Saudi Box Office Hits 95% Growth in 2021

Saudi box office did a total of US$238 million in 2021, a 95% increase compared to the previous year.


Saudi Arabia in 2021 continued its exponential growth as a theatrical box office market with revenue totaling US$238 million for the year, a 95% increase compared with 2020 when the total intake had been $122 million, according to figures provided by Comscore.

Four years after the removal of the kingdom’s 35-year-old ban on movie theatres, Saudi Arabia has now achieved the status as the West Asian region’s top theatrical market in terms of gross box office, surpassing the UAE, which achieved a box office of US$130m for the year 2021.

Saudi cinemas witnessed the release of 340 new films in 2021, up from 222 films in 2020. The top-grossing 2021 title was Egyptian comedy Waafet Reggaala (A Stand Worthy of Men), which did US$15 million, making it the country’s top grosser ever since moviegoing was reinstated in January 2018.

Spider-Man: No Way Home was the top-grossing Hollywood title in Saudi Arabia in 2021, earning US$11.2 million and continuing to do well in 2022, ranking the No. 2 spot on the chart. It was followed by Cruella, which grossed US$9.1 million, and Guy Ritchie’s Wrath of Man, which made US$8.3 million in Saudi cinemas.

Egyptian comedy, Mesh Ana (Not Me), featuring local megastar Tamer Hosny, weighed in at No. 5 on the 2021 Saudi box office chart with US$8.2 million, while another release from Egypt Mama Hamel (Mom Is Pregnant), about a 60+ woman who is somehow expecting a child, came in at No. 10, pulling US$5.9 million.

Saudi Arabia’s surge in box office grosses is clearly driven by the increase in multiplexes across the nation. The number of multi-screen movie theaters in Saudi Arabia grew from 33 locations at the start of 2021 to 53 locations by December 2021, an increase of 20 new locations, according to Comscore.

According to figures revealed in December during the Red Sea Film Festival in Jeddah by Bahaa Abdulmajeed -an official from the Saudi Investment Ministry, Saudi Arabia now has 430 screens and counting, and  has an ambitious target of reaching 2,600 screens by 2030. Several analysts, including PwC, see Saudi as becoming a billion-dollar movie market in the next few years.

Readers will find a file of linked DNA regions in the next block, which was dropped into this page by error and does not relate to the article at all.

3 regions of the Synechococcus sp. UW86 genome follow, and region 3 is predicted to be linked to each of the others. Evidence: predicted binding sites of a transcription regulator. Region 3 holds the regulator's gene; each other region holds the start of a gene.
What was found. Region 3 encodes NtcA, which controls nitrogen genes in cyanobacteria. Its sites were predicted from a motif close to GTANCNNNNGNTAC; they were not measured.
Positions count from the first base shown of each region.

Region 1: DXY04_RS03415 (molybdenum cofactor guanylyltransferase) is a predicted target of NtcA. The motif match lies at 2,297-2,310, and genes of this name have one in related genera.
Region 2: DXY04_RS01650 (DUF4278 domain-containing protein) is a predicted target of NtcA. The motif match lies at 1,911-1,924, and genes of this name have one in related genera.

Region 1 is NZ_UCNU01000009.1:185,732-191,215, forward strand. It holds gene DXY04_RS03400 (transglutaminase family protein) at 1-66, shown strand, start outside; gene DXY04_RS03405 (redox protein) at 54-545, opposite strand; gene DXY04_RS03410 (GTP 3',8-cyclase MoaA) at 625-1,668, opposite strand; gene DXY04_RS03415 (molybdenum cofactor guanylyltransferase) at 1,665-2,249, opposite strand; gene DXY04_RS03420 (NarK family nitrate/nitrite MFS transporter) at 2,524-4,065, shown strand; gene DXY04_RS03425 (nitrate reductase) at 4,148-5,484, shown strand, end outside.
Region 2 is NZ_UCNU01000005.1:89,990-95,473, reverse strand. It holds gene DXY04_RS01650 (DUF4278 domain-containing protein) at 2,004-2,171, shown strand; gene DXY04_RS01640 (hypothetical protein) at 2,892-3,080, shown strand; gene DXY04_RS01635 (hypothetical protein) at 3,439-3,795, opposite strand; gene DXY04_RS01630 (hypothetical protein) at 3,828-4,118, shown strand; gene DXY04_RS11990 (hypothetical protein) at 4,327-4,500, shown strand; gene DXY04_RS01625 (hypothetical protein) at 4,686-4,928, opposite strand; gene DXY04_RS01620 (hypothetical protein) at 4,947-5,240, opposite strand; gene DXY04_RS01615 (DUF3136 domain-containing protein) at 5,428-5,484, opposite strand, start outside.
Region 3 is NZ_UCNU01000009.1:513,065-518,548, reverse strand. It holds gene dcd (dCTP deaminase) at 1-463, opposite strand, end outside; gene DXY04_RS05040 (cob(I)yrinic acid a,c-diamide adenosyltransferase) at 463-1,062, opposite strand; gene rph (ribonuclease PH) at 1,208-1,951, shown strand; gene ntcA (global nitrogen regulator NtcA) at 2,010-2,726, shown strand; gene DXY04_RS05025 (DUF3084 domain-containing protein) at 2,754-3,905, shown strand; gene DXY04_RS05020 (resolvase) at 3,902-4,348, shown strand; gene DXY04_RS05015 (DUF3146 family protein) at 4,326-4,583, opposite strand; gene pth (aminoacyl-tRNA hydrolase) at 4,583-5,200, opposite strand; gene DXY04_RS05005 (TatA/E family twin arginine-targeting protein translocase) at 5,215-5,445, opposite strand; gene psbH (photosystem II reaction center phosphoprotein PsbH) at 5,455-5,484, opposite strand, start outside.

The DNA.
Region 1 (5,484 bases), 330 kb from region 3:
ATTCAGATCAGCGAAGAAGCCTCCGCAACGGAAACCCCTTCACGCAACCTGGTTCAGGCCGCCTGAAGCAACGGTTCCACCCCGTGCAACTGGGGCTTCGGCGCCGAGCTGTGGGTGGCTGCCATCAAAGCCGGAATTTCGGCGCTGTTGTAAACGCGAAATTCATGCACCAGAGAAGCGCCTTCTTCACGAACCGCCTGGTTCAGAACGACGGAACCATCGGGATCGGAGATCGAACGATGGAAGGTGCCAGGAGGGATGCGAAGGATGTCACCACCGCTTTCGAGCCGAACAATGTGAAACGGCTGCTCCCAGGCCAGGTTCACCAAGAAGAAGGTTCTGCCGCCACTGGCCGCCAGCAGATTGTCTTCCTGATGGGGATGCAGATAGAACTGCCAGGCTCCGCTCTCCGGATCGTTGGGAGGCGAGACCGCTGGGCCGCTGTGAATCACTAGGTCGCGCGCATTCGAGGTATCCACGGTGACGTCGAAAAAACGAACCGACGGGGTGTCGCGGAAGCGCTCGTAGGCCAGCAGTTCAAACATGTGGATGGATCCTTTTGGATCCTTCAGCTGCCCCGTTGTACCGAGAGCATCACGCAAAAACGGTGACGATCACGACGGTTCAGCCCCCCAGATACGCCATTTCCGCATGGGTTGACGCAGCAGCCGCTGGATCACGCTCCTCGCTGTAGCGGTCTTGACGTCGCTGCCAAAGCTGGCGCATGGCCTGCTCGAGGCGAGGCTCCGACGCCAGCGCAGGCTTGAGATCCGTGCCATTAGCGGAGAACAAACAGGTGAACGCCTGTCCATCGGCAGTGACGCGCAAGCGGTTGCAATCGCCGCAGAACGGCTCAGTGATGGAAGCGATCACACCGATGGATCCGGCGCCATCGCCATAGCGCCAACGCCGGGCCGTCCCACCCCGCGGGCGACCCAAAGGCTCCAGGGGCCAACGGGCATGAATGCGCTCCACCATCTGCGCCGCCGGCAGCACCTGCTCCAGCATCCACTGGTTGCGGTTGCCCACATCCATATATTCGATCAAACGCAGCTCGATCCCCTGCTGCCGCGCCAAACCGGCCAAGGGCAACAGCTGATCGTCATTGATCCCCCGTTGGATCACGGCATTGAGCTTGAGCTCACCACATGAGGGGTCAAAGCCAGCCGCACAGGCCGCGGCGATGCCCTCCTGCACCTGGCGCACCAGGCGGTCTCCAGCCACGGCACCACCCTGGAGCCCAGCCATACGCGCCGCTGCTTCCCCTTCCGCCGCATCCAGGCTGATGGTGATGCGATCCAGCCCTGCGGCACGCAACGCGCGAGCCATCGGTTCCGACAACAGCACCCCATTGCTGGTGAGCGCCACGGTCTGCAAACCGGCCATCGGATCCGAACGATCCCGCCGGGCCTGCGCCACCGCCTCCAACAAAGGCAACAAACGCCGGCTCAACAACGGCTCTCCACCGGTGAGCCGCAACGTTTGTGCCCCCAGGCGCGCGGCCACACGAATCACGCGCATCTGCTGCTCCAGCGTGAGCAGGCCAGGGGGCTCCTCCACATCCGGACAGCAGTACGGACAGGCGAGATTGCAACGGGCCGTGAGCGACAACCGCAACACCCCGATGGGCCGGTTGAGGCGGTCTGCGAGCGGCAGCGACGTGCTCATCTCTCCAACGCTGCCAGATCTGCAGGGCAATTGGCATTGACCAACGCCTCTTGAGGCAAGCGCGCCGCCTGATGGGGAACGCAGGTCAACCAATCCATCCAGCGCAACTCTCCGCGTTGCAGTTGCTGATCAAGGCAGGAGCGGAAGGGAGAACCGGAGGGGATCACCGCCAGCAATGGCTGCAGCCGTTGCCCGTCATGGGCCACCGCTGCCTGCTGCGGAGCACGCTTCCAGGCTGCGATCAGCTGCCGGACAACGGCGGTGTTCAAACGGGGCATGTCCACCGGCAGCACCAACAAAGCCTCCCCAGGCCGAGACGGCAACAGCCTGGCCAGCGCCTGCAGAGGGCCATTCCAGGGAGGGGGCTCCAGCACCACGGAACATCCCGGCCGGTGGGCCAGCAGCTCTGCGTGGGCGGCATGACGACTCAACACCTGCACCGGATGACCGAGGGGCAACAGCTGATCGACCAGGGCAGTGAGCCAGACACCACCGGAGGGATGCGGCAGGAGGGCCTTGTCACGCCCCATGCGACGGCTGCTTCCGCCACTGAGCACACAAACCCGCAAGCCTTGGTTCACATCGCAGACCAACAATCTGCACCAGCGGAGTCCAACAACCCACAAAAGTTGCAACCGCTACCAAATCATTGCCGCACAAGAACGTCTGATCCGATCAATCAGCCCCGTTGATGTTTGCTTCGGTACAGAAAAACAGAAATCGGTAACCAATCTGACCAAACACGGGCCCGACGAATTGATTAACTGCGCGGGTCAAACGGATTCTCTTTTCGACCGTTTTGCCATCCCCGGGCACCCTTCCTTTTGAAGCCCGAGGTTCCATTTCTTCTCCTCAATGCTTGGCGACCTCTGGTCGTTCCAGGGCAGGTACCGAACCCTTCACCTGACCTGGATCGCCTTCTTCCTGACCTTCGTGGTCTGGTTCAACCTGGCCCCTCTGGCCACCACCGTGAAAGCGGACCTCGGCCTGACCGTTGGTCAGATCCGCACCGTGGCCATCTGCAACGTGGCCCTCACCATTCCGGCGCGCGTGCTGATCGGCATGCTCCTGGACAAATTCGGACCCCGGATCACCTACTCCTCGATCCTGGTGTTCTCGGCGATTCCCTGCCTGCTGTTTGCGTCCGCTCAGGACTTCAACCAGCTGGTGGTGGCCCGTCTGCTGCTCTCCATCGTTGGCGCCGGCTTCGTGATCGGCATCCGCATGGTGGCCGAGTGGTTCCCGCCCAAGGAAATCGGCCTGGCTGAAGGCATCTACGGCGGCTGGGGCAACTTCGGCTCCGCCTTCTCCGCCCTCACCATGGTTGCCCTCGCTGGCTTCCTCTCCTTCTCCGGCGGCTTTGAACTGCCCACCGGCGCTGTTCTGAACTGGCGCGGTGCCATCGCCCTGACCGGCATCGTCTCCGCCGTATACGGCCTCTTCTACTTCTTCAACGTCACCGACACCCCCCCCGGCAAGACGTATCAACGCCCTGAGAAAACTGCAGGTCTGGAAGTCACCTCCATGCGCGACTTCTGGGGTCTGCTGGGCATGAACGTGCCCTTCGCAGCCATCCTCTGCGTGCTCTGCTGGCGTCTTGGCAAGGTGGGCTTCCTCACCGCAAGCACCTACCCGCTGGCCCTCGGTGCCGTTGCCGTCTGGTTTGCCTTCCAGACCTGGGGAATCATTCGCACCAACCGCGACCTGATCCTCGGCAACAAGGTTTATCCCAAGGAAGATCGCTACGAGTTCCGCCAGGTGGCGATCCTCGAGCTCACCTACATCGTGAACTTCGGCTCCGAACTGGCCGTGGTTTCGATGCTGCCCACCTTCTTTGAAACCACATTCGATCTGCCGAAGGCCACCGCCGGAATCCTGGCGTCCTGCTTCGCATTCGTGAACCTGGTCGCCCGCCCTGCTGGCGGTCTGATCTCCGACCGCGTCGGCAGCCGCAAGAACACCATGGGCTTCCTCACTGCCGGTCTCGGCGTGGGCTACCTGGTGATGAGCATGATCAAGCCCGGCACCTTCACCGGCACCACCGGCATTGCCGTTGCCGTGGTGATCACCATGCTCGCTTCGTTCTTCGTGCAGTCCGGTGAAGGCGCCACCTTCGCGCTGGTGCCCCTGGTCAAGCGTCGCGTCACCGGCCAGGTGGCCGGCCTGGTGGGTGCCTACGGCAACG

Currently, Saudi-owned Muvi Cinemas operates the highest number of local cinemas, with 21 locations (including its drive-in cinema) across the Kingdom. They are followed by VOX Cinemas with 15 locations. U.S. theater chain AMC Cinemas with 10 locations, Lebanon’s Empire Cinemas with 5 locations and Mexican-owned Cinépolis Cinemas which now operates 2 multiplexes in Saudi.


Top 10 Box Office Hits in Saudi Arabia in 2021

  1. Waafet Reggaala – US$15.08 million
  2. Spider-Man: No Way Home – US$11.2 million
  3. Cruella – US$9.1 million
  4. Wrath of Man – US$8.3 million
  5. Mesh Ana – US$8.2 million
  6. No Time to Die – US$8 million
  7. Fast & Furious 9 – US$7.8 million
  8. Venom: Let There Be Carnage – US$6.7 million
  9. A Quiet Place 2 – US$6.1 million
  10. Mana Hamel – US$5.9 million



Source: Variety

2021 | MVM Yearly Wrap | The Return of the Big Screen

2021 witnessed the return of movies to the big screen with the release of the most anticipated movies that were delayed by the pandemic.